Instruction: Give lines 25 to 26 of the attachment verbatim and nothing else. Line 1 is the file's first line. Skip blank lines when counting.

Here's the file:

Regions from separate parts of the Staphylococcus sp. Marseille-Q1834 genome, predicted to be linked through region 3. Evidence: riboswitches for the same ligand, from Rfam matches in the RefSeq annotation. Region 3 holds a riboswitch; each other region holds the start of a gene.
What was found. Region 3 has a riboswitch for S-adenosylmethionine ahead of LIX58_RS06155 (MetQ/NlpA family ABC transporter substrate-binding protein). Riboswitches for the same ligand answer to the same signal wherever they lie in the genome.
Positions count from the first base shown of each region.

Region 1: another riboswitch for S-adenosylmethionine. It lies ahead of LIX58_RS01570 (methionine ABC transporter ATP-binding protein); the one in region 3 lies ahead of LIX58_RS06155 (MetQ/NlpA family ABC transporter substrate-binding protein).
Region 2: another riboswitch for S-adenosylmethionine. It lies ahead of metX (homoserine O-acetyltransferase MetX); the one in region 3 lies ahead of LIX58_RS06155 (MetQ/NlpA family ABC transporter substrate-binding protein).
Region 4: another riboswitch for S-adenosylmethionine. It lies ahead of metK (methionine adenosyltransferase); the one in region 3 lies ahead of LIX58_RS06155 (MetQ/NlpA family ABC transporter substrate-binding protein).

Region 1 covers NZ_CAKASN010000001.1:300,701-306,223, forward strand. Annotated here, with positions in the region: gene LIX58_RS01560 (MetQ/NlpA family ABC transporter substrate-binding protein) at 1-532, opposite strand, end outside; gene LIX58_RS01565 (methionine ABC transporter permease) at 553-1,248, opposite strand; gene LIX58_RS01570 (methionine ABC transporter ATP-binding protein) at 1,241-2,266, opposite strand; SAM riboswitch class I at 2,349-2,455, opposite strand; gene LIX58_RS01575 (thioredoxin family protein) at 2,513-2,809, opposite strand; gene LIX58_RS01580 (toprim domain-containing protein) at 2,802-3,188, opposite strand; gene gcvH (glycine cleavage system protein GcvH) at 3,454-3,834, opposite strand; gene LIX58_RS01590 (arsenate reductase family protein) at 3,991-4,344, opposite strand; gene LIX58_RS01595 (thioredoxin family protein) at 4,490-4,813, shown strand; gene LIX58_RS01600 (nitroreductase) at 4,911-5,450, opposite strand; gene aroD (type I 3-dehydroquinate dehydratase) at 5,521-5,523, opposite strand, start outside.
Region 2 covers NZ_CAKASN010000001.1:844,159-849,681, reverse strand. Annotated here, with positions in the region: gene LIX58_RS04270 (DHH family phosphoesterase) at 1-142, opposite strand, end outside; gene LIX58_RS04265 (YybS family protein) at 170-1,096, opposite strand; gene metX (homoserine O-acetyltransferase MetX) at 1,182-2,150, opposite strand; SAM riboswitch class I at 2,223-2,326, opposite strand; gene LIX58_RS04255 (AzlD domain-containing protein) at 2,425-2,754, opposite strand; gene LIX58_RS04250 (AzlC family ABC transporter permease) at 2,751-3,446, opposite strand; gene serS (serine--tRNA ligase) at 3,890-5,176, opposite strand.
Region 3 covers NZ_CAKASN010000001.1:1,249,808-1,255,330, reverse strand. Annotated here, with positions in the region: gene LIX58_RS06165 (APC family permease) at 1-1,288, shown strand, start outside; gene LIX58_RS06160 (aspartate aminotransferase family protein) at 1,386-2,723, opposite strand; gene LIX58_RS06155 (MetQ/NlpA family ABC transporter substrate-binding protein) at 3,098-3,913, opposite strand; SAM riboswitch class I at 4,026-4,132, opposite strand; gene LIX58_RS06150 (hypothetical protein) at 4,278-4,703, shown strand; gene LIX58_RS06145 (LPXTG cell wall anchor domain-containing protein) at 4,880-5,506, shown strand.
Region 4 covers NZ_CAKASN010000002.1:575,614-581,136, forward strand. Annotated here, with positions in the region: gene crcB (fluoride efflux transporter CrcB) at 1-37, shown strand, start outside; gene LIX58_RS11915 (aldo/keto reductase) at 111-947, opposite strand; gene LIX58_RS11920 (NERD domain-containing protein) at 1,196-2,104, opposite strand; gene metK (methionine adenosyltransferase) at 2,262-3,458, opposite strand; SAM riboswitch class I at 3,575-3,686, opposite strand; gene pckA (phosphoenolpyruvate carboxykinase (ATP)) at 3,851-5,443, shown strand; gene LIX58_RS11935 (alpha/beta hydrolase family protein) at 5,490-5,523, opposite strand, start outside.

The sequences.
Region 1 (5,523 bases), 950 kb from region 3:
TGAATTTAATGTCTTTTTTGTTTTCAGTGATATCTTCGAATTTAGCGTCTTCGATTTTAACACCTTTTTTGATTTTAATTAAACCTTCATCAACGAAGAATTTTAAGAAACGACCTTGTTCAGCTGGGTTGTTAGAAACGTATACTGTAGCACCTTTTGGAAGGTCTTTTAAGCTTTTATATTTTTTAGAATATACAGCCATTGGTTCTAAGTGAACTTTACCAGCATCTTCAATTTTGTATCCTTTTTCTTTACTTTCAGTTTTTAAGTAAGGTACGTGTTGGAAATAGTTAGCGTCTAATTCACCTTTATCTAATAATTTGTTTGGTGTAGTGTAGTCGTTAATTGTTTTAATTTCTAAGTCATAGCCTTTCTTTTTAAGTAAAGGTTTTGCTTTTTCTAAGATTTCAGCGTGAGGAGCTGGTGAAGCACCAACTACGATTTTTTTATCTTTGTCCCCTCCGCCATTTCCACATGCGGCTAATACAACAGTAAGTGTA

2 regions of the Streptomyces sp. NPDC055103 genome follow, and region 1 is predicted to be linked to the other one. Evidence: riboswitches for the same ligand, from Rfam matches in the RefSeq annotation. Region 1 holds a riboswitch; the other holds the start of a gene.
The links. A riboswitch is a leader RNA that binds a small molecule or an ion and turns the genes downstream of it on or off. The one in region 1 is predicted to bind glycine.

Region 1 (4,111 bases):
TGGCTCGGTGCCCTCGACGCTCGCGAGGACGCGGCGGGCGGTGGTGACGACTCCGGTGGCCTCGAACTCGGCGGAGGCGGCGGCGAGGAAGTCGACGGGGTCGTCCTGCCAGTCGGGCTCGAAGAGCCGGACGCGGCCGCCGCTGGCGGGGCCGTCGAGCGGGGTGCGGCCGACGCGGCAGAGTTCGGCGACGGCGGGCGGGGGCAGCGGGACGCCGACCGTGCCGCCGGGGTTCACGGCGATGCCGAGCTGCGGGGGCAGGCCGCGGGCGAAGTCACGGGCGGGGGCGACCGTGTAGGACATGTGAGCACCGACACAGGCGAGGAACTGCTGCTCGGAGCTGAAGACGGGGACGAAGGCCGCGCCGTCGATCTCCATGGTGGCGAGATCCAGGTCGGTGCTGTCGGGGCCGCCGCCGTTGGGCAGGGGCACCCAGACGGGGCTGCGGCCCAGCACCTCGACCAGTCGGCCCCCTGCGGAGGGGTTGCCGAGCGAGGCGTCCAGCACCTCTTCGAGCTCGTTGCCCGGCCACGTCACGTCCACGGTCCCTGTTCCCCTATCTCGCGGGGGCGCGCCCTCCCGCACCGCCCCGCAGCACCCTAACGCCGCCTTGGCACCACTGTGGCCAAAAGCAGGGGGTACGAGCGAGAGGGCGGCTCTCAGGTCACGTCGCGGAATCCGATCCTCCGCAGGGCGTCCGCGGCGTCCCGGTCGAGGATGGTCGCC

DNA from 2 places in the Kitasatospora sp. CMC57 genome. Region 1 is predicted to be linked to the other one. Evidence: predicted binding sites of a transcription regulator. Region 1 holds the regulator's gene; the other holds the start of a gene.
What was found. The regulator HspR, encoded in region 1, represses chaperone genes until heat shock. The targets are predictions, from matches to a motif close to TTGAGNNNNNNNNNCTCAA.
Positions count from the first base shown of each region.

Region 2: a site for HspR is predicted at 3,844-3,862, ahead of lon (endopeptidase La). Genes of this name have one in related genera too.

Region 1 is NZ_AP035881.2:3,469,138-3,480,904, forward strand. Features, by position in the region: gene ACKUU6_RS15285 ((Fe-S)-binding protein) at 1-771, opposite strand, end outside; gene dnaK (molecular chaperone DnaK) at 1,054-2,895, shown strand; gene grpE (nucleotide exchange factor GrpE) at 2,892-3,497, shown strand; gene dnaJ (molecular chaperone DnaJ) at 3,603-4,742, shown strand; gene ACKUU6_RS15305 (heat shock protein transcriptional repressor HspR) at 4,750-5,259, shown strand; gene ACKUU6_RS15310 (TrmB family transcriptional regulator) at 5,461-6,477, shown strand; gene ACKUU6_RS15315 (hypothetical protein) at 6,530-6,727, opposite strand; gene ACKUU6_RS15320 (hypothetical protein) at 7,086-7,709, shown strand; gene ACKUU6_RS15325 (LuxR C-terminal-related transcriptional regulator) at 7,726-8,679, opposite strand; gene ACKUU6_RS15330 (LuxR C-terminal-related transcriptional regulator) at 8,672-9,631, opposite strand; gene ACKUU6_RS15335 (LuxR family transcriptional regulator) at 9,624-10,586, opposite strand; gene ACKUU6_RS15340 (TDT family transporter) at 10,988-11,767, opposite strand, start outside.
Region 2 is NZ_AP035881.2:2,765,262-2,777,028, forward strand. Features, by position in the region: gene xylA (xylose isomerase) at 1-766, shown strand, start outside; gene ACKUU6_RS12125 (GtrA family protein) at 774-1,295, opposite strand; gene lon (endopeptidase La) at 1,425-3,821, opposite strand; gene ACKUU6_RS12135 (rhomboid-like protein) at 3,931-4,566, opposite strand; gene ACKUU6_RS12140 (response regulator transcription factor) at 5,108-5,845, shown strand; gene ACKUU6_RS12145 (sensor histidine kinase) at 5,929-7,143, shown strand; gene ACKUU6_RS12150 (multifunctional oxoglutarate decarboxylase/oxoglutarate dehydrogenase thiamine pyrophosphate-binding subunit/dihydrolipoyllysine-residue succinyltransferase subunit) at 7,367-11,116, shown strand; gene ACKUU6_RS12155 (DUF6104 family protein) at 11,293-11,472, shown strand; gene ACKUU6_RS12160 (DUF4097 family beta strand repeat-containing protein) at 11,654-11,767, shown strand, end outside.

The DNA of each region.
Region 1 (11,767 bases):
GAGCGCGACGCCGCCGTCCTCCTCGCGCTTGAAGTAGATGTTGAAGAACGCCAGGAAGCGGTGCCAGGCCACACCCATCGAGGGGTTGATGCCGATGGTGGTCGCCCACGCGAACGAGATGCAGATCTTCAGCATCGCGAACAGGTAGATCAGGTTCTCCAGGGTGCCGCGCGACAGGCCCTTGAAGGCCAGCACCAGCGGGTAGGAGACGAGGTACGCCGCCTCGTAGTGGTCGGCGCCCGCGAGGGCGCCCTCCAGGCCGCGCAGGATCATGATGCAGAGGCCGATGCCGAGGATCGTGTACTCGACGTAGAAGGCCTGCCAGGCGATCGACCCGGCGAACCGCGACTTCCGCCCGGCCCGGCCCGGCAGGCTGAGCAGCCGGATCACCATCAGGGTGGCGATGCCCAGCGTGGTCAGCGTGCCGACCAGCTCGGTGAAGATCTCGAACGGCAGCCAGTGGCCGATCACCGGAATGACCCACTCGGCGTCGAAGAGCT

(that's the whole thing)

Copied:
Region 1 (11,767 bases):
GAGCGCGACGCCGCCGTCCTCCTCGCGCTTGAAGTAGATGTTGAAGAACGCCAGGAAGCGGTGCCAGGCCACACCCATCGAGGGGTTGATGCCGATGGTGGTCGCCCACGCGAACGAGATGCAGATCTTCAGCATCGCGAACAGGTAGATCAGGTTCTCCAGGGTGCCGCGCGACAGGCCCTTGAAGGCCAGCACCAGCGGGTAGGAGACGAGGTACGCCGCCTCGTAGTGGTCGGCGCCCGCGAGGGCGCCCTCCAGGCCGCGCAGGATCATGATGCAGAGGCCGATGCCGAGGATCGTGTACTCGACGTAGAAGGCCTGCCAGGCGATCGACCCGGCGAACCGCGACTTCCGCCCGGCCCGGCCCGGCAGGCTGAGCAGCCGGATCACCATCAGGGTGGCGATGCCCAGCGTGGTCAGCGTGCCGACCAGCTCGGTGAAGATCTCGAACGGCAGCCAGTGGCCGATCACCGGAATGACCCACTCGGCGTCGAAGAGCT